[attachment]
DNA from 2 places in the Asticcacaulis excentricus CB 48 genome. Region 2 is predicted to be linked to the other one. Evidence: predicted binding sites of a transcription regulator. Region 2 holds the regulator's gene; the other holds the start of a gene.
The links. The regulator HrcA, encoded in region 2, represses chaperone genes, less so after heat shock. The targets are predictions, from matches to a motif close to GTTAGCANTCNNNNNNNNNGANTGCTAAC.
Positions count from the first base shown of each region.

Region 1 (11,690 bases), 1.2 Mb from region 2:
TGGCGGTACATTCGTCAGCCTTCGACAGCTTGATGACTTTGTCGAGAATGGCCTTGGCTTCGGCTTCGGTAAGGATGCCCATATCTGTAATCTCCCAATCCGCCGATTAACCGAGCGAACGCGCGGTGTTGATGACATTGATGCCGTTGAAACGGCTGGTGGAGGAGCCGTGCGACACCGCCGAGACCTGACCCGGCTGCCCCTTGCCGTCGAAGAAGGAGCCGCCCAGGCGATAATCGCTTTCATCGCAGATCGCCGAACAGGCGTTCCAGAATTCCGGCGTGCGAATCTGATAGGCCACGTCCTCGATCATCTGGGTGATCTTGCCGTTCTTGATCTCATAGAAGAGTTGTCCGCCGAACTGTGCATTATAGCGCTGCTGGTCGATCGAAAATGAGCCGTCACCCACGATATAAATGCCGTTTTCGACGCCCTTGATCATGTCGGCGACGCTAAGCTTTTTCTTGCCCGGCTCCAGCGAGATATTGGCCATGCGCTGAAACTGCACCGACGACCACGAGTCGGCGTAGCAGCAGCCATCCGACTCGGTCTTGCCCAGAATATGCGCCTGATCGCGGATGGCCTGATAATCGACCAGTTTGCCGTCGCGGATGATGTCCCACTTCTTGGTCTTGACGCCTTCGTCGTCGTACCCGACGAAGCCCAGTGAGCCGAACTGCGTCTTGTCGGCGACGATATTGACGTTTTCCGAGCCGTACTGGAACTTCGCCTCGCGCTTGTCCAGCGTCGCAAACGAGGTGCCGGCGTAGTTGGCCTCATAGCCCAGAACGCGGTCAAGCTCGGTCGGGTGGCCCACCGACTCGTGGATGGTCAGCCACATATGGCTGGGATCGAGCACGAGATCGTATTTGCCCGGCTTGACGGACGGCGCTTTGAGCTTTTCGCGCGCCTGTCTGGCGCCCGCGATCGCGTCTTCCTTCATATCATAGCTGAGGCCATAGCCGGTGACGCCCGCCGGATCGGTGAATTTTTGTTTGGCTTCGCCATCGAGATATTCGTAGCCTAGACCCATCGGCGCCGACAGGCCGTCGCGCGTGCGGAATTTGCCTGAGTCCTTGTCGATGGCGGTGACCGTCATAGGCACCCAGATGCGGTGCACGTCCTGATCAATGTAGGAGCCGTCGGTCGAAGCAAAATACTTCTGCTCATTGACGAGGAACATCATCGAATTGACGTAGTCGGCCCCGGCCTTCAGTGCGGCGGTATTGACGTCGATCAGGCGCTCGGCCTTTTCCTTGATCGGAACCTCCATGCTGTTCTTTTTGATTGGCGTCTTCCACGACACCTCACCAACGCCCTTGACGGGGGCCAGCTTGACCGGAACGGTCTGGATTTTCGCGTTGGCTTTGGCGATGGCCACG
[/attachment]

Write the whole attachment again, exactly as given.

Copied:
DNA from 2 places in the Asticcacaulis excentricus CB 48 genome. Region 2 is predicted to be linked to the other one. Evidence: predicted binding sites of a transcription regulator. Region 2 holds the regulator's gene; the other holds the start of a gene.
The links. The regulator HrcA, encoded in region 2, represses chaperone genes, less so after heat shock. The targets are predictions, from matches to a motif close to GTTAGCANTCNNNNNNNNNGANTGCTAAC.
Positions count from the first base shown of each region.

Region 1 (11,690 bases), 1.2 Mb from region 2:
TGGCGGTACATTCGTCAGCCTTCGACAGCTTGATGACTTTGTCGAGAATGGCCTTGGCTTCGGCTTCGGTAAGGATGCCCATATCTGTAATCTCCCAATCCGCCGATTAACCGAGCGAACGCGCGGTGTTGATGACATTGATGCCGTTGAAACGGCTGGTGGAGGAGCCGTGCGACACCGCCGAGACCTGACCCGGCTGCCCCTTGCCGTCGAAGAAGGAGCCGCCCAGGCGATAATCGCTTTCATCGCAGATCGCCGAACAGGCGTTCCAGAATTCCGGCGTGCGAATCTGATAGGCCACGTCCTCGATCATCTGGGTGATCTTGCCGTTCTTGATCTCATAGAAGAGTTGTCCGCCGAACTGTGCATTATAGCGCTGCTGGTCGATCGAAAATGAGCCGTCACCCACGATATAAATGCCGTTTTCGACGCCCTTGATCATGTCGGCGACGCTAAGCTTTTTCTTGCCCGGCTCCAGCGAGATATTGGCCATGCGCTGAAACTGCACCGACGACCACGAGTCGGCGTAGCAGCAGCCATCCGACTCGGTCTTGCCCAGAATATGCGCCTGATCGCGGATGGCCTGATAATCGACCAGTTTGCCGTCGCGGATGATGTCCCACTTCTTGGTCTTGACGCCTTCGTCGTCGTACCCGACGAAGCCCAGTGAGCCGAACTGCGTCTTGTCGGCGACGATATTGACGTTTTCCGAGCCGTACTGGAACTTCGCCTCGCGCTTGTCCAGCGTCGCAAACGAGGTGCCGGCGTAGTTGGCCTCATAGCCCAGAACGCGGTCAAGCTCGGTCGGGTGGCCCACCGACTCGTGGATGGTCAGCCACATATGGCTGGGATCGAGCACGAGATCGTATTTGCCCGGCTTGACGGACGGCGCTTTGAGCTTTTCGCGCGCCTGTCTGGCGCCCGCGATCGCGTCTTCCTTCATATCATAGCTGAGGCCATAGCCGGTGACGCCCGCCGGATCGGTGAATTTTTGTTTGGCTTCGCCATCGAGATATTCGTAGCCTAGACCCATCGGCGCCGACAGGCCGTCGCGCGTGCGGAATTTGCCTGAGTCCTTGTCGATGGCGGTGACCGTCATAGGCACCCAGATGCGGTGCACGTCCTGATCAATGTAGGAGCCGTCGGTCGAAGCAAAATACTTCTGCTCATTGACGAGGAACATCATCGAATTGACGTAGTCGGCCCCGGCCTTCAGTGCGGCGGTATTGACGTCGATCAGGCGCTCGGCCTTTTCCTTGATCGGAACCTCCATGCTGTTCTTTTTGATTGGCGTCTTCCACGACACCTCACCAACGCCCTTGACGGGGGCCAGCTTGACCGGAACGGTCTGGATTTTCGCGTTGGCTTTGGCGATGGCCACG